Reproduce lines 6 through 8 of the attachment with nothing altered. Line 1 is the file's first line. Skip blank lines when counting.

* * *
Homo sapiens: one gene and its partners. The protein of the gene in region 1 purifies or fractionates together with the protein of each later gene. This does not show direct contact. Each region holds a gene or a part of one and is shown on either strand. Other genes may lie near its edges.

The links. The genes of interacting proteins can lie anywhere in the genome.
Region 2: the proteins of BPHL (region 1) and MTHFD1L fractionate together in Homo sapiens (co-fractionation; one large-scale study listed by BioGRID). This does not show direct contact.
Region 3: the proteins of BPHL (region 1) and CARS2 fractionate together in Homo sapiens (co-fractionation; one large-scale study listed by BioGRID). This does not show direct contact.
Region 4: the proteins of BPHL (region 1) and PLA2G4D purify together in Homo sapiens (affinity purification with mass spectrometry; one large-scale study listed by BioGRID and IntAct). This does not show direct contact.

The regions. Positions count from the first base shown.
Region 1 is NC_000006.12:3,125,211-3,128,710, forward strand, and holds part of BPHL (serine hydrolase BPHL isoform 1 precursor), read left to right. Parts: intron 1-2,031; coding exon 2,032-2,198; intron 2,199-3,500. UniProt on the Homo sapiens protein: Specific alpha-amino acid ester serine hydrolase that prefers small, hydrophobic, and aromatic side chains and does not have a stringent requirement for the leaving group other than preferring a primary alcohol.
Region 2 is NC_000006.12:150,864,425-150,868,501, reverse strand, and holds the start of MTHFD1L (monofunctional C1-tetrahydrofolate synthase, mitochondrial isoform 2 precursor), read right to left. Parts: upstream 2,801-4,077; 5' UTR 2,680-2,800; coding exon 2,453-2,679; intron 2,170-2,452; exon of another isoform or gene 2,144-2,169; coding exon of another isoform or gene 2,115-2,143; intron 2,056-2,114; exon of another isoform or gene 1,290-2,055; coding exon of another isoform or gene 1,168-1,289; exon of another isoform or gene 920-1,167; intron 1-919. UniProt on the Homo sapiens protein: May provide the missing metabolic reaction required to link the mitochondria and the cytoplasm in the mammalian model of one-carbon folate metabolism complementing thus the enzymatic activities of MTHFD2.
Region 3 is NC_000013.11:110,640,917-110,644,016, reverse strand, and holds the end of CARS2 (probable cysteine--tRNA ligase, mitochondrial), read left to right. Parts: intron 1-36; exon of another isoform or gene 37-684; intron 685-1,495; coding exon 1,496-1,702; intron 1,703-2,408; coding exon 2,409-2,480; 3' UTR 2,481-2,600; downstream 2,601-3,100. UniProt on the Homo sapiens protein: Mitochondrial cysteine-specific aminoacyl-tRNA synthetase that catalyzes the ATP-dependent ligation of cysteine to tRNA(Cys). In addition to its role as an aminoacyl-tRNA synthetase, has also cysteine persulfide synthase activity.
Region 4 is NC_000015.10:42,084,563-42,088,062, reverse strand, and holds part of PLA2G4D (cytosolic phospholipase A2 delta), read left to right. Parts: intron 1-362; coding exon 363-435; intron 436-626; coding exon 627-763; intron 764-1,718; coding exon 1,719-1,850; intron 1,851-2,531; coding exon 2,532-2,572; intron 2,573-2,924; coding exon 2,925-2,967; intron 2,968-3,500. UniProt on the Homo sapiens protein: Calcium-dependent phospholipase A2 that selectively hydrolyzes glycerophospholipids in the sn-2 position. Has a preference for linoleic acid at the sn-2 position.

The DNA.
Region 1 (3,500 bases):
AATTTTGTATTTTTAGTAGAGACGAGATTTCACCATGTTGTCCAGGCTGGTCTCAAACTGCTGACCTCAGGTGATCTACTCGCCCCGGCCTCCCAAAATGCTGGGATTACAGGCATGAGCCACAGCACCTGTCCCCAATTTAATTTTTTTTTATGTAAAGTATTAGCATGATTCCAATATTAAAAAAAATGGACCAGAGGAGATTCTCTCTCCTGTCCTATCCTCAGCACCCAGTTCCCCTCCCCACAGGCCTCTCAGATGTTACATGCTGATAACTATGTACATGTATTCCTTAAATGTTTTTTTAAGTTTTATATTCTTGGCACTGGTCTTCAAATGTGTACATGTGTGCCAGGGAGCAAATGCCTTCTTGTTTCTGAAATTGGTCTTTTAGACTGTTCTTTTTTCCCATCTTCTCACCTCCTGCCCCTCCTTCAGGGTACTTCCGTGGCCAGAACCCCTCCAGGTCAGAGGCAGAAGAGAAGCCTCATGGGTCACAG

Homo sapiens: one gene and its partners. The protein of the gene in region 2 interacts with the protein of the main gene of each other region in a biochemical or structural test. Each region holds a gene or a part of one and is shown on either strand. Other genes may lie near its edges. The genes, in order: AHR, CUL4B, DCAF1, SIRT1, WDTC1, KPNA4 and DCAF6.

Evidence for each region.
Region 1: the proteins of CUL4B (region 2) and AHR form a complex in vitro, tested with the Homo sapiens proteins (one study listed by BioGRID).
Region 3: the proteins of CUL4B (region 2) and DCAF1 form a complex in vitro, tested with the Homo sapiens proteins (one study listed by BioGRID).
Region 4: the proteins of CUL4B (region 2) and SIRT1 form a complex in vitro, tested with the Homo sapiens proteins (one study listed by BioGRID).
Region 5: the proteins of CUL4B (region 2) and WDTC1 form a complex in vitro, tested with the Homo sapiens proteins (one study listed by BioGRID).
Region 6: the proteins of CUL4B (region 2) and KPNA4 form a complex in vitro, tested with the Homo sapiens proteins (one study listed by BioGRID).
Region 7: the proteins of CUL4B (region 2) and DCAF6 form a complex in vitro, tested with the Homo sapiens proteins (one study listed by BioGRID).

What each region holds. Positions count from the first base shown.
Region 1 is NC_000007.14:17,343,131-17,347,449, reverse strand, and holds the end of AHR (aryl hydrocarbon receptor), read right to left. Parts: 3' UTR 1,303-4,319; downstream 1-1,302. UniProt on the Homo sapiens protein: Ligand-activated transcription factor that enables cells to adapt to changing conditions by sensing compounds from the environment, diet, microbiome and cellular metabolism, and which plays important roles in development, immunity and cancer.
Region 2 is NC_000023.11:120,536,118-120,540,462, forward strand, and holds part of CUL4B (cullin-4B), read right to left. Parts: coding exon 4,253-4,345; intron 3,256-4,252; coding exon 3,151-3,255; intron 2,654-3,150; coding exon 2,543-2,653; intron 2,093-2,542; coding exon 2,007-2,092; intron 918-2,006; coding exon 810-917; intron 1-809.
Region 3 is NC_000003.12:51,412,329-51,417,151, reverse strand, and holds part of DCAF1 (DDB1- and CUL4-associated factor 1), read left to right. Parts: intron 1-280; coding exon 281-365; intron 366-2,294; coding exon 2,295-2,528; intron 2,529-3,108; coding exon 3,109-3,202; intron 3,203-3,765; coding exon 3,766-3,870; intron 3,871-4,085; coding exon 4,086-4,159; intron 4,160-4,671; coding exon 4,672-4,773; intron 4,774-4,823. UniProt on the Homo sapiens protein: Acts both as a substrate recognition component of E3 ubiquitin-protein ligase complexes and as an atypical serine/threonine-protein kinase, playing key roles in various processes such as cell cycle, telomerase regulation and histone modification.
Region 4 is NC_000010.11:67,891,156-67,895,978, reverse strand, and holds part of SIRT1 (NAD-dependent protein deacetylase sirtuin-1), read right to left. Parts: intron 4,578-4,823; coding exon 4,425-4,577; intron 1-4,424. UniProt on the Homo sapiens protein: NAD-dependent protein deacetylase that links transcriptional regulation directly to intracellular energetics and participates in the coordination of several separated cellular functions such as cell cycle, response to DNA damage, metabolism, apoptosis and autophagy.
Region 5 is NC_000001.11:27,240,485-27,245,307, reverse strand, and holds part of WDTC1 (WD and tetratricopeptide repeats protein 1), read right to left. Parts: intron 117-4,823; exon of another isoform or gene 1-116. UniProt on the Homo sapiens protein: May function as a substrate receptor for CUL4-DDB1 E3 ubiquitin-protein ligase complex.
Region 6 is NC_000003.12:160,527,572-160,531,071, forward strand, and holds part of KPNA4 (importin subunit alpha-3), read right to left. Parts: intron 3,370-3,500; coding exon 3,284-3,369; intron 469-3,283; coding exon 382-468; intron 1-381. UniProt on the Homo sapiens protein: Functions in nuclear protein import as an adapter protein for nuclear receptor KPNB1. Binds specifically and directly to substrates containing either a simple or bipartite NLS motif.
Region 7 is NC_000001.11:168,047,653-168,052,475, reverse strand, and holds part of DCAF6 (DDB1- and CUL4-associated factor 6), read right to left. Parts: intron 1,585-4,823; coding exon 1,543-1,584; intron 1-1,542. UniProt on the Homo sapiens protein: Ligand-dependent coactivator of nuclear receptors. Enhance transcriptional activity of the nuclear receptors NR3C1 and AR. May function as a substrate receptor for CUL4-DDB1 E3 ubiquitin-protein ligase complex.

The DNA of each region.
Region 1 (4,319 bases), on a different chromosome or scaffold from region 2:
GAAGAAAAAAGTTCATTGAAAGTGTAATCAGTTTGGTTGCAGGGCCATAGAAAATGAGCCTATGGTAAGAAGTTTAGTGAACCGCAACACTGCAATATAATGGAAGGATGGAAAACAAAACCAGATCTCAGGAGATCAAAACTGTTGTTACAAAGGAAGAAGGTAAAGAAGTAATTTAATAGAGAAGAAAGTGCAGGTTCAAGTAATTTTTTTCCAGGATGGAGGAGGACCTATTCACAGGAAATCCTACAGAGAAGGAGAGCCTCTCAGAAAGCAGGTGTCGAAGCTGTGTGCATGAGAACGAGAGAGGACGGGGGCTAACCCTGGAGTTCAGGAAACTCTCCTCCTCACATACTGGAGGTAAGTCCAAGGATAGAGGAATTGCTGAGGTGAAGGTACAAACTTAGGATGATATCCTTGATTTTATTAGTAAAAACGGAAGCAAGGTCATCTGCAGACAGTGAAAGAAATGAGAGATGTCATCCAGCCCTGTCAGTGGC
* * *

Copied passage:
The regions. Positions count from the first base shown.
Region 1 is NC_000006.12:3,125,211-3,128,710, forward strand, and holds part of BPHL (serine hydrolase BPHL isoform 1 precursor), read left to right. Parts: intron 1-2,031; coding exon 2,032-2,198; intron 2,199-3,500. UniProt on the Homo sapiens protein: Specific alpha-amino acid ester serine hydrolase that prefers small, hydrophobic, and aromatic side chains and does not have a stringent requirement for the leaving group other than preferring a primary alcohol.
Region 2 is NC_000006.12:150,864,425-150,868,501, reverse strand, and holds the start of MTHFD1L (monofunctional C1-tetrahydrofolate synthase, mitochondrial isoform 2 precursor), read right to left. Parts: upstream 2,801-4,077; 5' UTR 2,680-2,800; coding exon 2,453-2,679; intron 2,170-2,452; exon of another isoform or gene 2,144-2,169; coding exon of another isoform or gene 2,115-2,143; intron 2,056-2,114; exon of another isoform or gene 1,290-2,055; coding exon of another isoform or gene 1,168-1,289; exon of another isoform or gene 920-1,167; intron 1-919. UniProt on the Homo sapiens protein: May provide the missing metabolic reaction required to link the mitochondria and the cytoplasm in the mammalian model of one-carbon folate metabolism complementing thus the enzymatic activities of MTHFD2.